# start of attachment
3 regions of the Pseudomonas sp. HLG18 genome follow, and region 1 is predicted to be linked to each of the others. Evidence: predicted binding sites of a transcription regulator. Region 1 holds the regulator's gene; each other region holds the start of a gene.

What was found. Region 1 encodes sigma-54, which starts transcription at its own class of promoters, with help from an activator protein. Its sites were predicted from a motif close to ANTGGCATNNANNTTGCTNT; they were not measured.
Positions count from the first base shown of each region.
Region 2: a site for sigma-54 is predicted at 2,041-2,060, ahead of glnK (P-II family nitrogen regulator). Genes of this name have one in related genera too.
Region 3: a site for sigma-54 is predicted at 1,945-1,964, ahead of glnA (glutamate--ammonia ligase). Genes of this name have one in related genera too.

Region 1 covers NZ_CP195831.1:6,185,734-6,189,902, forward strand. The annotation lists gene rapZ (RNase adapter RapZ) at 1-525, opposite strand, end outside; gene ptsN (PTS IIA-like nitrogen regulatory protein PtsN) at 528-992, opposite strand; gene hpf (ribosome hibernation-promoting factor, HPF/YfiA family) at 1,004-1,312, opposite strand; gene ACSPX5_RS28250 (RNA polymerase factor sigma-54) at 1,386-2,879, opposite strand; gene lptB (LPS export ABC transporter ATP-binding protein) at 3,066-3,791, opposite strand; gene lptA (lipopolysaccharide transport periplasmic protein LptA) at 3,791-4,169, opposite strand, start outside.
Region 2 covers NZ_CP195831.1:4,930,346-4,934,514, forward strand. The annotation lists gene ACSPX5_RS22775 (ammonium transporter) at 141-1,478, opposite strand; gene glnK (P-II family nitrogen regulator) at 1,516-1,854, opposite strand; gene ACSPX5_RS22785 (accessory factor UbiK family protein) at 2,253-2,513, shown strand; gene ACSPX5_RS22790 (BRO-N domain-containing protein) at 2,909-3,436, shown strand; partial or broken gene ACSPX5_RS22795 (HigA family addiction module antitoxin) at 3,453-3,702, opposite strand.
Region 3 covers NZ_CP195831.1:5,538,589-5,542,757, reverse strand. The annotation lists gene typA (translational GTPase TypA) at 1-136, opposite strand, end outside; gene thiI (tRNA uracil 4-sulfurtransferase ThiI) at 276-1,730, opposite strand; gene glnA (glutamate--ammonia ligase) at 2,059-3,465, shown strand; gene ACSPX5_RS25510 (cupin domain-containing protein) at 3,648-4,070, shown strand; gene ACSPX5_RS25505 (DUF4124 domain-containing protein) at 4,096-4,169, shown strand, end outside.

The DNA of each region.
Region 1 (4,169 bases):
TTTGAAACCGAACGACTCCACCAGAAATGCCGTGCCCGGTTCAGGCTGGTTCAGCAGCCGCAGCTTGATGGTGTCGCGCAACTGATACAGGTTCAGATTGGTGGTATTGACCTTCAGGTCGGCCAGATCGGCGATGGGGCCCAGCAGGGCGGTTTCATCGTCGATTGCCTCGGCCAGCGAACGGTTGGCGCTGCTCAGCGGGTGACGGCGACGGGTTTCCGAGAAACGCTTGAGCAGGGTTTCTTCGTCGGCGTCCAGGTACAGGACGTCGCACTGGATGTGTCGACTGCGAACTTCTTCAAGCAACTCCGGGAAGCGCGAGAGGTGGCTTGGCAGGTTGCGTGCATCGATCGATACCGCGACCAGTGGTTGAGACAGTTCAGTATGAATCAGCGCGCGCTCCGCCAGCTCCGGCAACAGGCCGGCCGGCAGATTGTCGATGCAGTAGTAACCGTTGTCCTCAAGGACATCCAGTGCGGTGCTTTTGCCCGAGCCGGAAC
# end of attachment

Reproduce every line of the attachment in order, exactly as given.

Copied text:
3 regions of the Pseudomonas sp. HLG18 genome follow, and region 1 is predicted to be linked to each of the others. Evidence: predicted binding sites of a transcription regulator. Region 1 holds the regulator's gene; each other region holds the start of a gene.

What was found. Region 1 encodes sigma-54, which starts transcription at its own class of promoters, with help from an activator protein. Its sites were predicted from a motif close to ANTGGCATNNANNTTGCTNT; they were not measured.
Positions count from the first base shown of each region.
Region 2: a site for sigma-54 is predicted at 2,041-2,060, ahead of glnK (P-II family nitrogen regulator). Genes of this name have one in related genera too.
Region 3: a site for sigma-54 is predicted at 1,945-1,964, ahead of glnA (glutamate--ammonia ligase). Genes of this name have one in related genera too.

Region 1 covers NZ_CP195831.1:6,185,734-6,189,902, forward strand. The annotation lists gene rapZ (RNase adapter RapZ) at 1-525, opposite strand, end outside; gene ptsN (PTS IIA-like nitrogen regulatory protein PtsN) at 528-992, opposite strand; gene hpf (ribosome hibernation-promoting factor, HPF/YfiA family) at 1,004-1,312, opposite strand; gene ACSPX5_RS28250 (RNA polymerase factor sigma-54) at 1,386-2,879, opposite strand; gene lptB (LPS export ABC transporter ATP-binding protein) at 3,066-3,791, opposite strand; gene lptA (lipopolysaccharide transport periplasmic protein LptA) at 3,791-4,169, opposite strand, start outside.
Region 2 covers NZ_CP195831.1:4,930,346-4,934,514, forward strand. The annotation lists gene ACSPX5_RS22775 (ammonium transporter) at 141-1,478, opposite strand; gene glnK (P-II family nitrogen regulator) at 1,516-1,854, opposite strand; gene ACSPX5_RS22785 (accessory factor UbiK family protein) at 2,253-2,513, shown strand; gene ACSPX5_RS22790 (BRO-N domain-containing protein) at 2,909-3,436, shown strand; partial or broken gene ACSPX5_RS22795 (HigA family addiction module antitoxin) at 3,453-3,702, opposite strand.
Region 3 covers NZ_CP195831.1:5,538,589-5,542,757, reverse strand. The annotation lists gene typA (translational GTPase TypA) at 1-136, opposite strand, end outside; gene thiI (tRNA uracil 4-sulfurtransferase ThiI) at 276-1,730, opposite strand; gene glnA (glutamate--ammonia ligase) at 2,059-3,465, shown strand; gene ACSPX5_RS25510 (cupin domain-containing protein) at 3,648-4,070, shown strand; gene ACSPX5_RS25505 (DUF4124 domain-containing protein) at 4,096-4,169, shown strand, end outside.

The DNA of each region.
Region 1 (4,169 bases):
TTTGAAACCGAACGACTCCACCAGAAATGCCGTGCCCGGTTCAGGCTGGTTCAGCAGCCGCAGCTTGATGGTGTCGCGCAACTGATACAGGTTCAGATTGGTGGTATTGACCTTCAGGTCGGCCAGATCGGCGATGGGGCCCAGCAGGGCGGTTTCATCGTCGATTGCCTCGGCCAGCGAACGGTTGGCGCTGCTCAGCGGGTGACGGCGACGGGTTTCCGAGAAACGCTTGAGCAGGGTTTCTTCGTCGGCGTCCAGGTACAGGACGTCGCACTGGATGTGTCGACTGCGAACTTCTTCAAGCAACTCCGGGAAGCGCGAGAGGTGGCTTGGCAGGTTGCGTGCATCGATCGATACCGCGACCAGTGGTTGAGACAGTTCAGTATGAATCAGCGCGCGCTCCGCCAGCTCCGGCAACAGGCCGGCCGGCAGATTGTCGATGCAGTAGTAACCGTTGTCCTCAAGGACATCCAGTGCGGTGCTTTTGCCCGAGCCGGAAC